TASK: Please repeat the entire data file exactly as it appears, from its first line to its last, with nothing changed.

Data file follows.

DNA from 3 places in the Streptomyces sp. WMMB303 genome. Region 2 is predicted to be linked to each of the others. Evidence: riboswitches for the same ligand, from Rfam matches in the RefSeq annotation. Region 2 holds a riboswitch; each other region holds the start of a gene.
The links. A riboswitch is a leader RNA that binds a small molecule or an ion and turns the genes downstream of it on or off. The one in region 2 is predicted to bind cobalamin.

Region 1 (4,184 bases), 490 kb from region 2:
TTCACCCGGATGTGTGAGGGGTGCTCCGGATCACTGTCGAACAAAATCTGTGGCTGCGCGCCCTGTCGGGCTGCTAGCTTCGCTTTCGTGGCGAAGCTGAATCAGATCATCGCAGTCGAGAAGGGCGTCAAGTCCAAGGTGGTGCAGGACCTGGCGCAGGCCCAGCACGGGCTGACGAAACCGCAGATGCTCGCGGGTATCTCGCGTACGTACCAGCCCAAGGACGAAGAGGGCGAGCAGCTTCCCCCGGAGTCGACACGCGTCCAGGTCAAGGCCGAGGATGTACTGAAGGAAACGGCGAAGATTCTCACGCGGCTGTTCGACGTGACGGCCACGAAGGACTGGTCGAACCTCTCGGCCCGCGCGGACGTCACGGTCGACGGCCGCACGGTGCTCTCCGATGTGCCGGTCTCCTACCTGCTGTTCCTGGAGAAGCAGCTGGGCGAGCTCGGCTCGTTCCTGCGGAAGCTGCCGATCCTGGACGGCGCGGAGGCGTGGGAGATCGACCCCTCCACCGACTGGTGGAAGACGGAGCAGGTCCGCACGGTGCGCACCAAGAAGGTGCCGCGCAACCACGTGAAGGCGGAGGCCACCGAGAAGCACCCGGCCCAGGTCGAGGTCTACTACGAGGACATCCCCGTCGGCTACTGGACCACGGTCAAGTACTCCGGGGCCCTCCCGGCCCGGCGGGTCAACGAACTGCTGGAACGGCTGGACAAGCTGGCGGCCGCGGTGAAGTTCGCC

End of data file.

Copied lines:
DNA from 3 places in the Streptomyces sp. WMMB303 genome. Region 2 is predicted to be linked to each of the others. Evidence: riboswitches for the same ligand, from Rfam matches in the RefSeq annotation. Region 2 holds a riboswitch; each other region holds the start of a gene.
The links. A riboswitch is a leader RNA that binds a small molecule or an ion and turns the genes downstream of it on or off. The one in region 2 is predicted to bind cobalamin.

Region 1 (4,184 bases), 490 kb from region 2:
TTCACCCGGATGTGTGAGGGGTGCTCCGGATCACTGTCGAACAAAATCTGTGGCTGCGCGCCCTGTCGGGCTGCTAGCTTCGCTTTCGTGGCGAAGCTGAATCAGATCATCGCAGTCGAGAAGGGCGTCAAGTCCAAGGTGGTGCAGGACCTGGCGCAGGCCCAGCACGGGCTGACGAAACCGCAGATGCTCGCGGGTATCTCGCGTACGTACCAGCCCAAGGACGAAGAGGGCGAGCAGCTTCCCCCGGAGTCGACACGCGTCCAGGTCAAGGCCGAGGATGTACTGAAGGAAACGGCGAAGATTCTCACGCGGCTGTTCGACGTGACGGCCACGAAGGACTGGTCGAACCTCTCGGCCCGCGCGGACGTCACGGTCGACGGCCGCACGGTGCTCTCCGATGTGCCGGTCTCCTACCTGCTGTTCCTGGAGAAGCAGCTGGGCGAGCTCGGCTCGTTCCTGCGGAAGCTGCCGATCCTGGACGGCGCGGAGGCGTGGGAGATCGACCCCTCCACCGACTGGTGGAAGACGGAGCAGGTCCGCACGGTGCGCACCAAGAAGGTGCCGCGCAACCACGTGAAGGCGGAGGCCACCGAGAAGCACCCGGCCCAGGTCGAGGTCTACTACGAGGACATCCCCGTCGGCTACTGGACCACGGTCAAGTACTCCGGGGCCCTCCCGGCCCGGCGGGTCAACGAACTGCTGGAACGGCTGGACAAGCTGGCGGCCGCGGTGAAGTTCGCC